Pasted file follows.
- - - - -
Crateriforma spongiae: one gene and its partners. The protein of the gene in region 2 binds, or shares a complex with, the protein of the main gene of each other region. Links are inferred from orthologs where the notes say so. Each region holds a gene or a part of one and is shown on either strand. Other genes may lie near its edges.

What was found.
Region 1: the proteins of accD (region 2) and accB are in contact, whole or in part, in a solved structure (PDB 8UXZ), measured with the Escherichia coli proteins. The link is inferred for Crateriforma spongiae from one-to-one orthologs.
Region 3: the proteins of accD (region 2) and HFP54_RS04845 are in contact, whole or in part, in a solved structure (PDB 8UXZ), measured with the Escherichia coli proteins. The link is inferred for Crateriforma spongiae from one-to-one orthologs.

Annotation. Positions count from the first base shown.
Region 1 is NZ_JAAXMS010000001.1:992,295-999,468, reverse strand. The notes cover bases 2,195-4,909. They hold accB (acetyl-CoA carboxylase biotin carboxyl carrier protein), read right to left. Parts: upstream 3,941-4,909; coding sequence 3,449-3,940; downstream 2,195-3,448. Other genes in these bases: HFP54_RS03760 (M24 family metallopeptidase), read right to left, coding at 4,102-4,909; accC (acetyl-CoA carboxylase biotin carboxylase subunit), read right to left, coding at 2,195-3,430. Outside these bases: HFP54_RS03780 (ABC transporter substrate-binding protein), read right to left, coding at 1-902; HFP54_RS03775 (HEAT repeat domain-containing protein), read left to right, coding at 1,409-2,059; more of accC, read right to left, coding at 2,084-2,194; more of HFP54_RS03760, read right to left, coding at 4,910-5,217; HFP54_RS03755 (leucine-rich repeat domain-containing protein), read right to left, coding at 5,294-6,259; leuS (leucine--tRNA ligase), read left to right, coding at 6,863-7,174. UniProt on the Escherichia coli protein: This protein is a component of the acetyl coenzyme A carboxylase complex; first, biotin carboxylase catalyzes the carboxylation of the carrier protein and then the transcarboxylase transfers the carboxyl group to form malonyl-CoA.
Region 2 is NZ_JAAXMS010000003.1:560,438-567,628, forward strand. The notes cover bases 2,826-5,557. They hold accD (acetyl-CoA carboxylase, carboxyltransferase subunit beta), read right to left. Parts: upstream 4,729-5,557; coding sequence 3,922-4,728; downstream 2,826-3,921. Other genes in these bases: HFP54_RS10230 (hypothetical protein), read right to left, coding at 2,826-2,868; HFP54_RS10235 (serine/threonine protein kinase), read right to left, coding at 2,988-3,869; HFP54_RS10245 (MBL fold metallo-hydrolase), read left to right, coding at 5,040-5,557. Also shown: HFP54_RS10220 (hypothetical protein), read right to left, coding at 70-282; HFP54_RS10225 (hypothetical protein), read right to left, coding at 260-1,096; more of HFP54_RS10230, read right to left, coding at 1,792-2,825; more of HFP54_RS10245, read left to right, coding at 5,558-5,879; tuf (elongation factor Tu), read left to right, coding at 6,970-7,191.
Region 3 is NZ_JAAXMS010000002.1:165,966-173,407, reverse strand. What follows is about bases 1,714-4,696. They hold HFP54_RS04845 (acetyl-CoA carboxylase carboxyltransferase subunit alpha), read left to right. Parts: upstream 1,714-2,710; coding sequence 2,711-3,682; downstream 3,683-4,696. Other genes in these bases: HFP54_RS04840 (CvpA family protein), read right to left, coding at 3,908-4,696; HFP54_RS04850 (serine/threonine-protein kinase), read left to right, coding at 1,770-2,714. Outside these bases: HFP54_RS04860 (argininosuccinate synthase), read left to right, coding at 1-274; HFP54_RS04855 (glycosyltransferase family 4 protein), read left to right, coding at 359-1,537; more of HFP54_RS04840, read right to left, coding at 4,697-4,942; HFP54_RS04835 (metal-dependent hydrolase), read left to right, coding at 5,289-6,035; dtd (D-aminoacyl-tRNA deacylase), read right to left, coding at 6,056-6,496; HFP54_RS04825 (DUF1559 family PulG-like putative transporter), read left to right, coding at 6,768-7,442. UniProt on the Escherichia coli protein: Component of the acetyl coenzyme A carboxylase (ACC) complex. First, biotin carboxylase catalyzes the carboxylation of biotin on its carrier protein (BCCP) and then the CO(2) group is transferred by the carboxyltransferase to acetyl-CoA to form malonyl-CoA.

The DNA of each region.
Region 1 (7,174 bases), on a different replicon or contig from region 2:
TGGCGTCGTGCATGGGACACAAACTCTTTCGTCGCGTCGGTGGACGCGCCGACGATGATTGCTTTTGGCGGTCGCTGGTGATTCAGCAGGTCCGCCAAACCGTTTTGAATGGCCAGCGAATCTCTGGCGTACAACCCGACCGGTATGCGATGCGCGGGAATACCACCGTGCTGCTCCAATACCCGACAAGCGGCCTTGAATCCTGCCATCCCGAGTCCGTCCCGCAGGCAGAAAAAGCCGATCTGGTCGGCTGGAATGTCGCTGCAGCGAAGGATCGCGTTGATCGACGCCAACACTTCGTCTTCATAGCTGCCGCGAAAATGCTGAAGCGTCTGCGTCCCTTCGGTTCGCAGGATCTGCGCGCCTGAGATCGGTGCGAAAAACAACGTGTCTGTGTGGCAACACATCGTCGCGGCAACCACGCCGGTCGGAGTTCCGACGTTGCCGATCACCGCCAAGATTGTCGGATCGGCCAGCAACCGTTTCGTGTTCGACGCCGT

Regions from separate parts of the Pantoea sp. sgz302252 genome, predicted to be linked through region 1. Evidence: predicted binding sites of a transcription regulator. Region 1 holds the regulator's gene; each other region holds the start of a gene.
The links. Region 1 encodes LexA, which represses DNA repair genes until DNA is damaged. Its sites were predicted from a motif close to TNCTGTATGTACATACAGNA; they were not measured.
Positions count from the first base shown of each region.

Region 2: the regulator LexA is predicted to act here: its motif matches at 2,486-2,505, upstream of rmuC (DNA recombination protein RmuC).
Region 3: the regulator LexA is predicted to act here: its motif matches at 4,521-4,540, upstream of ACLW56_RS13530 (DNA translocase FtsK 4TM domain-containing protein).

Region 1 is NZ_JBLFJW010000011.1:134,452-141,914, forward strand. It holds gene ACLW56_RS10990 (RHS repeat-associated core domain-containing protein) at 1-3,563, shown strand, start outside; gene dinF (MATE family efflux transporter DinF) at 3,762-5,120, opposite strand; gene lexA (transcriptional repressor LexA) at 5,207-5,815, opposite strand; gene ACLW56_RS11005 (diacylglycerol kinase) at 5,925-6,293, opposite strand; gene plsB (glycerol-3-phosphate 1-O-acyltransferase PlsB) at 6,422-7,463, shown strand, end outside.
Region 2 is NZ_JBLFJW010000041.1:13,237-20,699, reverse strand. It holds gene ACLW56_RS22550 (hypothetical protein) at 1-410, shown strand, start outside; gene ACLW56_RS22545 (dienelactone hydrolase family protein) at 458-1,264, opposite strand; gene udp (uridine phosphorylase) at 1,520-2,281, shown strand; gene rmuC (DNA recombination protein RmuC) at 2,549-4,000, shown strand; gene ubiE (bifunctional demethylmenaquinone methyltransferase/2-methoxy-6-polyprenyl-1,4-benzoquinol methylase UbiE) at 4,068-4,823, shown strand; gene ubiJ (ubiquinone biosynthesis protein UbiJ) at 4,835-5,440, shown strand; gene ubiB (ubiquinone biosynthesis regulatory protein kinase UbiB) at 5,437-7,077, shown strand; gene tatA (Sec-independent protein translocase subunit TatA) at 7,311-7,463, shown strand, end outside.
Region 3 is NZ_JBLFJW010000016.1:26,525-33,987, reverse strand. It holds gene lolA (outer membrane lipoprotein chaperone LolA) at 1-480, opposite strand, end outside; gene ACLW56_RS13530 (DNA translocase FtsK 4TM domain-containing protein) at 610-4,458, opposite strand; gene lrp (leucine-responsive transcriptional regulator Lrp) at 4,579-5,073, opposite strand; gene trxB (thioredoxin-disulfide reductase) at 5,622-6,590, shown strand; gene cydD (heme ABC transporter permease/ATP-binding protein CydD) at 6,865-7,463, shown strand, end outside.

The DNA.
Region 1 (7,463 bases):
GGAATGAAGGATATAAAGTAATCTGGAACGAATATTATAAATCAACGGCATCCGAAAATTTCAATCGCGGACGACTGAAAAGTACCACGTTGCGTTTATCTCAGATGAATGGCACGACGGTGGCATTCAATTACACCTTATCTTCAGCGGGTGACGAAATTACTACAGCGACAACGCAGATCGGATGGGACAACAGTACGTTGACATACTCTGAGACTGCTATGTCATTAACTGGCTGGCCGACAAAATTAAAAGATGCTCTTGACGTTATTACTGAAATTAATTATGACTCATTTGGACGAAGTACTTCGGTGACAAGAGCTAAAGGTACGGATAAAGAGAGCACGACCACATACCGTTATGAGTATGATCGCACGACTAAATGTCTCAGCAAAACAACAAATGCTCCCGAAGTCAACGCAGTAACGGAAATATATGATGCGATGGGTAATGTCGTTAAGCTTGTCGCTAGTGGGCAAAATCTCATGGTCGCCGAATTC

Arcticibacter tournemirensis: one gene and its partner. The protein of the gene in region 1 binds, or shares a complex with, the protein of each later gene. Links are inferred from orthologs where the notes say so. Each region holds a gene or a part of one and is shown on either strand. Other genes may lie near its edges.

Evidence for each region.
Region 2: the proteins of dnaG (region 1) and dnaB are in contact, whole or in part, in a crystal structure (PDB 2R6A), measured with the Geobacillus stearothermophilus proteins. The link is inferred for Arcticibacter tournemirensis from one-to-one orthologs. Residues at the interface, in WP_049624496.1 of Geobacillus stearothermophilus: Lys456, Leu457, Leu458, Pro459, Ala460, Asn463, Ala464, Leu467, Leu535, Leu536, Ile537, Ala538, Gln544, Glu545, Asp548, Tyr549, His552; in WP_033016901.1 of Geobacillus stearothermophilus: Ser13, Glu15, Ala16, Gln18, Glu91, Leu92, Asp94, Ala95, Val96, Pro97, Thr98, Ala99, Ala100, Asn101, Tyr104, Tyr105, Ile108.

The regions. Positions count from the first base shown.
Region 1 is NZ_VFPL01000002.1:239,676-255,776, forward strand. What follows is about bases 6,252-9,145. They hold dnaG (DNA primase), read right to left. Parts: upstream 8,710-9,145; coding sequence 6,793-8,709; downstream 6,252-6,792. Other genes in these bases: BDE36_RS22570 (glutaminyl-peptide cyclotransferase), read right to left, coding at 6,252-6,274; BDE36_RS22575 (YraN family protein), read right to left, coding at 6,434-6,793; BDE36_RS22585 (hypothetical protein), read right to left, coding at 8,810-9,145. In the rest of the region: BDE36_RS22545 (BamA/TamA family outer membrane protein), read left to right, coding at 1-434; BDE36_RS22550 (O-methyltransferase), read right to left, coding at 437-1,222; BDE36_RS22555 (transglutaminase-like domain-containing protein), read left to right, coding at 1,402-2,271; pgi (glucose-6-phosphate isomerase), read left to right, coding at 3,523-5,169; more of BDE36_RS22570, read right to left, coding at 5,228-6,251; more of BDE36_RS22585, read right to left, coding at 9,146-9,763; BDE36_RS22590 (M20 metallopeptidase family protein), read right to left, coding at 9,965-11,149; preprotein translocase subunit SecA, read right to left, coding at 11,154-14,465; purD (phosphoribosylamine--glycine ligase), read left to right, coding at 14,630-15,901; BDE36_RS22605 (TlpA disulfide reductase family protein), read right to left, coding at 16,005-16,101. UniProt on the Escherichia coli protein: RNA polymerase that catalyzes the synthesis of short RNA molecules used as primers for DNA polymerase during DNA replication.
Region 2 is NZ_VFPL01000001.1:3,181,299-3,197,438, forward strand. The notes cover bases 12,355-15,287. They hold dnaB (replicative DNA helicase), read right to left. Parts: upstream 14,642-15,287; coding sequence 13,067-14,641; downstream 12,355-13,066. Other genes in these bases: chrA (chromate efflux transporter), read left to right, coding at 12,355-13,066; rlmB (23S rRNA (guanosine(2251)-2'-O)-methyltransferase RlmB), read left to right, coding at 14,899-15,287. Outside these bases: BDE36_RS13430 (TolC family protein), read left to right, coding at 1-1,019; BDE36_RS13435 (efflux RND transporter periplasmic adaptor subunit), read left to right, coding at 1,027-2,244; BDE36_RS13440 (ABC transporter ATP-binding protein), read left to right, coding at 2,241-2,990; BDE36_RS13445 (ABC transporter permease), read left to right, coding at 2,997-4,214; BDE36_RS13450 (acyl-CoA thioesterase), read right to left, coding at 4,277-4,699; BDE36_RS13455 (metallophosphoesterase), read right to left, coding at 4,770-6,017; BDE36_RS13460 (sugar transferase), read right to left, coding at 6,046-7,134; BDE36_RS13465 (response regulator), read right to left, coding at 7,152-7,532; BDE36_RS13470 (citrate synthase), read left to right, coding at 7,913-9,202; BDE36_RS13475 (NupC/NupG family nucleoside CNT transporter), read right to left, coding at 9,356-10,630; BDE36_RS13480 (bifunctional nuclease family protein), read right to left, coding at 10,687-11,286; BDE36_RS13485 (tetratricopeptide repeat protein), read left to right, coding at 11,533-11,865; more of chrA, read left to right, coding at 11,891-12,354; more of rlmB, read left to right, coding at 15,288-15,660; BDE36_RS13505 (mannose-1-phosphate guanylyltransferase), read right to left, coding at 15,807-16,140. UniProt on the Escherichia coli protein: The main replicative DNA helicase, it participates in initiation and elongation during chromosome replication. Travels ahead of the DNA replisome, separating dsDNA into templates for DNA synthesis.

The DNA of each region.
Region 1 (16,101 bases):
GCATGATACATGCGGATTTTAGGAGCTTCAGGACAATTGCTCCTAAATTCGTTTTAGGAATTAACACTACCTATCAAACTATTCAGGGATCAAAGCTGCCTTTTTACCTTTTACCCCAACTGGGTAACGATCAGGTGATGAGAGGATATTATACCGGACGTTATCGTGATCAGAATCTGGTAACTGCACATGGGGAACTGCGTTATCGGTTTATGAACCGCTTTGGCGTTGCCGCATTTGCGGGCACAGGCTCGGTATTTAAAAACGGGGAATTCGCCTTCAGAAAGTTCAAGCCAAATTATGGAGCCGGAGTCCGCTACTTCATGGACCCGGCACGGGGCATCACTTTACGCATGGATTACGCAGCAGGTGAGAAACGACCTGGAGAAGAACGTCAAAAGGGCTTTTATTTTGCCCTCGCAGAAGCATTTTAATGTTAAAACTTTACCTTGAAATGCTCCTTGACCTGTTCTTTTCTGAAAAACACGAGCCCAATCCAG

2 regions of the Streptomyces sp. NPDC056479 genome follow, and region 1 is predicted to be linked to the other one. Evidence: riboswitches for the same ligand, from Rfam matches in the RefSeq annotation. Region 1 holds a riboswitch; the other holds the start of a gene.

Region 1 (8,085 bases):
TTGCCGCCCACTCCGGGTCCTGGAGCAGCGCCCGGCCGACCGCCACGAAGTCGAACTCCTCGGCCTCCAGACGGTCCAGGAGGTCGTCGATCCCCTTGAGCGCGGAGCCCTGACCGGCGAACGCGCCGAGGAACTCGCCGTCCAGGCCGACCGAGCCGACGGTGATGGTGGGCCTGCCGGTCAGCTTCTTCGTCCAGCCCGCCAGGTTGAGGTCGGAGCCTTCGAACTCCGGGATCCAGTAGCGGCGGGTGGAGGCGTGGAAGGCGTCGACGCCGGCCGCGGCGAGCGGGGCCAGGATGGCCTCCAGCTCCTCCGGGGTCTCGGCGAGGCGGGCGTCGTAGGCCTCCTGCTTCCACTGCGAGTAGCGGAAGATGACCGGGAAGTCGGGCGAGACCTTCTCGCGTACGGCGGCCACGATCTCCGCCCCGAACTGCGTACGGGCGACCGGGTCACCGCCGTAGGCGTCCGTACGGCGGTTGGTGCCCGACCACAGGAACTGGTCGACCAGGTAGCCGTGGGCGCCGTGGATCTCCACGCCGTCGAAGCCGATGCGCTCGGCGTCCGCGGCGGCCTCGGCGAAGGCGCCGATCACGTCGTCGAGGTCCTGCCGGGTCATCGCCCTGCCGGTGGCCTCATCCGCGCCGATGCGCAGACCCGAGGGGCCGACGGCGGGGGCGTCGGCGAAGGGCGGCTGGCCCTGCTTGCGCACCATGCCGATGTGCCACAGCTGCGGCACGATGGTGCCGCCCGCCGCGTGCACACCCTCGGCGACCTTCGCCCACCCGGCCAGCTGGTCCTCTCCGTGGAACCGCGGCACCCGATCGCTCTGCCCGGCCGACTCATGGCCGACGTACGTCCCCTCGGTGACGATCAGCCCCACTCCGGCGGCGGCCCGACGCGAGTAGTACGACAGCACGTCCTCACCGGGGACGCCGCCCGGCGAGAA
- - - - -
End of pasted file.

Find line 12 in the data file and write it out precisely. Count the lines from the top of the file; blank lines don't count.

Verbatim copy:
Regions from separate parts of the Pantoea sp. sgz302252 genome, predicted to be linked through region 1. Evidence: predicted binding sites of a transcription regulator. Region 1 holds the regulator's gene; each other region holds the start of a gene.